Posted on Feb 01, 2024, 4 p.m.
Medical texts from 2,500 years ago rarely mention severe memory loss, suggesting today’s widespread dementia stems from modern environments and lifestyles, a new USC analysis shows.
You might think age-related dementia has been with us all along, stretching back to the ancient world.
But a new analysis of classical Greek and Roman medical texts suggests that severe memory loss -- occurring at epidemic levels today -- was extremely rare 2,000 to 2,500 years ago, in the time of Aristotle, Galen and Pliny the Elder.
The USC-led research, published in the Journal of Alzheimer's Disease, bolsters the idea that Alzheimer's disease and related dementias are diseases of modern environments and lifestyles, with sedentary behavior and exposure to air pollution largely to blame.
"The ancient Greeks had very, very few -- but we found them -- mentions of something that would be like mild cognitive impairment," said first author Caleb Finch, a University Professor at the USC Leonard Davis School of Gerontology.
"When we got to the Romans, and we uncovered at least four statements that suggest rare cases of advanced dementia -- we can't tell if it's Alzheimer's. So, there was a progression going from the ancient Greeks to the Romans."
Do we see Alzheimer’s in history?
Ancient Greeks recognized that aging commonly brought memory issues we would recognize as mild cognitive impairment, or MCI, but nothing approaching a major loss of memory, speech and reasoning as caused by Alzheimer's and other types of dementia.
Finch and co-author Stanley Burstein, a historian at California State University, Los Angeles, pored over a major body of ancient medical writing by Hippocrates and his followers.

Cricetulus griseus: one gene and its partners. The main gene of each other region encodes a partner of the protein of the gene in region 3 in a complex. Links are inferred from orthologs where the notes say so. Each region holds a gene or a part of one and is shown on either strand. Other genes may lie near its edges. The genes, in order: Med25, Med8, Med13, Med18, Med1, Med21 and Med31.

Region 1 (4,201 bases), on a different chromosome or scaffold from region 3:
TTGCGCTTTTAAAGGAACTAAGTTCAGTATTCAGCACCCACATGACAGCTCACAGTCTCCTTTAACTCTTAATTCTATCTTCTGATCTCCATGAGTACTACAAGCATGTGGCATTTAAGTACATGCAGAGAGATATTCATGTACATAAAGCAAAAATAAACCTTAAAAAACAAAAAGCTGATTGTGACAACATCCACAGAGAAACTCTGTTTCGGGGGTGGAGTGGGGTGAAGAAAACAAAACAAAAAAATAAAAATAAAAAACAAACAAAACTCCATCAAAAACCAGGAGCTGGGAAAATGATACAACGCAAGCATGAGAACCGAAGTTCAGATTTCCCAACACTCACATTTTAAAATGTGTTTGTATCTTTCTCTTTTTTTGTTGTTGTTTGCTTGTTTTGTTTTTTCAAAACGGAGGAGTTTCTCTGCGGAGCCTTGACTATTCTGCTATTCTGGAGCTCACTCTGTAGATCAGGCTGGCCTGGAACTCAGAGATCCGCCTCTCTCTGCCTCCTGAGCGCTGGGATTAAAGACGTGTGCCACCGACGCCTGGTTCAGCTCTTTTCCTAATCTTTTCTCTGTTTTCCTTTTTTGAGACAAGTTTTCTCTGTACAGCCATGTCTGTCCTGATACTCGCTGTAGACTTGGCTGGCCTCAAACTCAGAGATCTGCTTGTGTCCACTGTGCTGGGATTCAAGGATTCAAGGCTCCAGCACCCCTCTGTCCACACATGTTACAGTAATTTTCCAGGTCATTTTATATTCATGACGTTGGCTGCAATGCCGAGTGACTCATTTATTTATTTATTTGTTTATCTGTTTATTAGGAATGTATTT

The text catalogs ailments of the elderly such as deafness, dizziness and digestive disorders -- but makes no mention of memory loss.
Centuries later in ancient Rome, a few mentions crop up. Galen remarks that at the age of 80, some elderly begin to have difficulty learning new things. Pliny the Elder notes that the senator and famous orator Valerius Messalla Corvinus forgot his own name. Cicero prudently observed that "elderly silliness … is characteristic of irresponsible old men, but not of all old men."
Finch speculates that as Roman cities grew denser, pollution increased, driving up cases of cognitive decline. In addition, Roman aristocrats used lead cooking vessels, lead water pipes and even added lead acetate into their wine to sweeten it -- unwittingly poisoning themselves with the powerful neurotoxin.
(A few ancient writers recognized the toxicity of lead-containing material, but little progress was made in dealing with the problem until well into the 20th century. Some scholars blame lead poisoning for the fall of the Roman Empire.)
For this paper, Finch did not just think about the Roman Empire or the Greeks. In the absence of demographic data for ancient Greece and Rome, Finch turned to a surprising model for ancient aging: today's Tsimane Amerindians, an Indigenous people of the Bolivian Amazon.
Alzheimer’s in history: Look at the Tsimane
The Tsimane -- like the ancient Greeks and Romans -- have a preindustrial lifestyle that is very physically active, and they have extremely low rates of dementia. An international team of cognitive researchers led by Margaret Gatz, a professor of psychology, gerontology and preventive medicine at the USC Leonard Davis School, found among older Tsimane people, only about 1% suffer from dementia. In contrast, 11% of people aged 65 and older living in the United States have dementia, according to the Alzheimer's Association.
"The Tsimane data, which is quite deep, is very valuable," Finch said.
"This is the best-documented large population of older people that have minimal dementia, all of which indicates that the environment is a huge determinant on dementia risk. They give us a template for asking these questions."
The paper was supported by funds from the Cure Alzheimer's Fund and the National Institutes of Health (P01 AG055367 and R01 AG05442).
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This article was written by Leigh Hopper at the University of Southern California